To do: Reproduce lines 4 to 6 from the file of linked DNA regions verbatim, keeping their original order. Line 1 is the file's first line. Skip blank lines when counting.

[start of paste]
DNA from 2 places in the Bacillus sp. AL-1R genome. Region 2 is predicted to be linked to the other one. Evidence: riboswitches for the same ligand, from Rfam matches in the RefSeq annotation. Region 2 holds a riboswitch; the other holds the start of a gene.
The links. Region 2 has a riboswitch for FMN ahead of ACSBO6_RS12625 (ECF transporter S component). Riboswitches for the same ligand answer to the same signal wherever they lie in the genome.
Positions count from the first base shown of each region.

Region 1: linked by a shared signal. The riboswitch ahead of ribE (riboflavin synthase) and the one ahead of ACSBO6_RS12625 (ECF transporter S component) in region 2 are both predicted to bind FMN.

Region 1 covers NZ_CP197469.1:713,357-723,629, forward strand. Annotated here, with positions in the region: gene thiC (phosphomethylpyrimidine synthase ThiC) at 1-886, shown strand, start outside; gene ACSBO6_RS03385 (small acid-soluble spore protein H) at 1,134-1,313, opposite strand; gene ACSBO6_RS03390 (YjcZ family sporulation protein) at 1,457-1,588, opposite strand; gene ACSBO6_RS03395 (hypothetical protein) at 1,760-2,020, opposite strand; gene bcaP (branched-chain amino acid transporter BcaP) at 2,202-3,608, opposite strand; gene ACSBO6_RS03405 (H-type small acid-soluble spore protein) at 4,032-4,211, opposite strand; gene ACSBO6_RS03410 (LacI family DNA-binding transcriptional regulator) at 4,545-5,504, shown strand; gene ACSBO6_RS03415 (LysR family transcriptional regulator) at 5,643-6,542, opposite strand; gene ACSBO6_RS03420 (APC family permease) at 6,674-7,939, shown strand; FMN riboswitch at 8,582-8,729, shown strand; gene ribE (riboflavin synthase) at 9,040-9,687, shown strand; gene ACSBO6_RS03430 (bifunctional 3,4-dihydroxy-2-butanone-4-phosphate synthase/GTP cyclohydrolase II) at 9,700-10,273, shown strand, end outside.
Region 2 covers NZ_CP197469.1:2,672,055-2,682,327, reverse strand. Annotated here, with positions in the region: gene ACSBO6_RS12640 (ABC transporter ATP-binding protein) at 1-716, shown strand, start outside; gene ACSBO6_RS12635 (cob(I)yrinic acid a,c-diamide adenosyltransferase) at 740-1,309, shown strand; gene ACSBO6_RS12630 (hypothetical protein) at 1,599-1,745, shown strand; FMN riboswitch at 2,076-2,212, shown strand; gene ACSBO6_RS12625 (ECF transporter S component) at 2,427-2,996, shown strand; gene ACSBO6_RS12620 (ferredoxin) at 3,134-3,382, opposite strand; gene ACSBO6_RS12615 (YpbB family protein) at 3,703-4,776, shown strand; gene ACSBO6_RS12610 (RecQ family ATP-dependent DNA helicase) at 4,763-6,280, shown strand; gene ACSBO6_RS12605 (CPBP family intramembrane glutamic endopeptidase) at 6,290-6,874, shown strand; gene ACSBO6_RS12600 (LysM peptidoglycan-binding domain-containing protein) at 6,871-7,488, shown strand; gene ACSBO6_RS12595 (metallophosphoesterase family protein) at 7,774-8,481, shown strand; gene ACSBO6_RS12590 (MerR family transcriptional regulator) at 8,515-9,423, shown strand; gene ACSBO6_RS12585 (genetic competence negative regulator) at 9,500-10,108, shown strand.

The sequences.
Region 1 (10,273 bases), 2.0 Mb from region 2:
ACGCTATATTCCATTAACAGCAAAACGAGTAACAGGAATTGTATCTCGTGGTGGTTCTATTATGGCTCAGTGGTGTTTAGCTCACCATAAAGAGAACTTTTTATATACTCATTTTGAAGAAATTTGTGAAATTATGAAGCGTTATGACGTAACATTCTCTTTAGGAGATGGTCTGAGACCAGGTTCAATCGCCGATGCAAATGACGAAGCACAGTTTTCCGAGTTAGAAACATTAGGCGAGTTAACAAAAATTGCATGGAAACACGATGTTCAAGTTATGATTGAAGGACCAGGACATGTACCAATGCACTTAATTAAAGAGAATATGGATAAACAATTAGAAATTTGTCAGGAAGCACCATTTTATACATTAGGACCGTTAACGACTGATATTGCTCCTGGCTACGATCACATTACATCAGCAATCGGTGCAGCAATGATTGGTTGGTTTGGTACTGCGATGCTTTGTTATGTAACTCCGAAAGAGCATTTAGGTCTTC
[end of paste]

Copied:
Region 1: linked by a shared signal. The riboswitch ahead of ribE (riboflavin synthase) and the one ahead of ACSBO6_RS12625 (ECF transporter S component) in region 2 are both predicted to bind FMN.

Region 1 covers NZ_CP197469.1:713,357-723,629, forward strand. Annotated here, with positions in the region: gene thiC (phosphomethylpyrimidine synthase ThiC) at 1-886, shown strand, start outside; gene ACSBO6_RS03385 (small acid-soluble spore protein H) at 1,134-1,313, opposite strand; gene ACSBO6_RS03390 (YjcZ family sporulation protein) at 1,457-1,588, opposite strand; gene ACSBO6_RS03395 (hypothetical protein) at 1,760-2,020, opposite strand; gene bcaP (branched-chain amino acid transporter BcaP) at 2,202-3,608, opposite strand; gene ACSBO6_RS03405 (H-type small acid-soluble spore protein) at 4,032-4,211, opposite strand; gene ACSBO6_RS03410 (LacI family DNA-binding transcriptional regulator) at 4,545-5,504, shown strand; gene ACSBO6_RS03415 (LysR family transcriptional regulator) at 5,643-6,542, opposite strand; gene ACSBO6_RS03420 (APC family permease) at 6,674-7,939, shown strand; FMN riboswitch at 8,582-8,729, shown strand; gene ribE (riboflavin synthase) at 9,040-9,687, shown strand; gene ACSBO6_RS03430 (bifunctional 3,4-dihydroxy-2-butanone-4-phosphate synthase/GTP cyclohydrolase II) at 9,700-10,273, shown strand, end outside.
Region 2 covers NZ_CP197469.1:2,672,055-2,682,327, reverse strand. Annotated here, with positions in the region: gene ACSBO6_RS12640 (ABC transporter ATP-binding protein) at 1-716, shown strand, start outside; gene ACSBO6_RS12635 (cob(I)yrinic acid a,c-diamide adenosyltransferase) at 740-1,309, shown strand; gene ACSBO6_RS12630 (hypothetical protein) at 1,599-1,745, shown strand; FMN riboswitch at 2,076-2,212, shown strand; gene ACSBO6_RS12625 (ECF transporter S component) at 2,427-2,996, shown strand; gene ACSBO6_RS12620 (ferredoxin) at 3,134-3,382, opposite strand; gene ACSBO6_RS12615 (YpbB family protein) at 3,703-4,776, shown strand; gene ACSBO6_RS12610 (RecQ family ATP-dependent DNA helicase) at 4,763-6,280, shown strand; gene ACSBO6_RS12605 (CPBP family intramembrane glutamic endopeptidase) at 6,290-6,874, shown strand; gene ACSBO6_RS12600 (LysM peptidoglycan-binding domain-containing protein) at 6,871-7,488, shown strand; gene ACSBO6_RS12595 (metallophosphoesterase family protein) at 7,774-8,481, shown strand; gene ACSBO6_RS12590 (MerR family transcriptional regulator) at 8,515-9,423, shown strand; gene ACSBO6_RS12585 (genetic competence negative regulator) at 9,500-10,108, shown strand.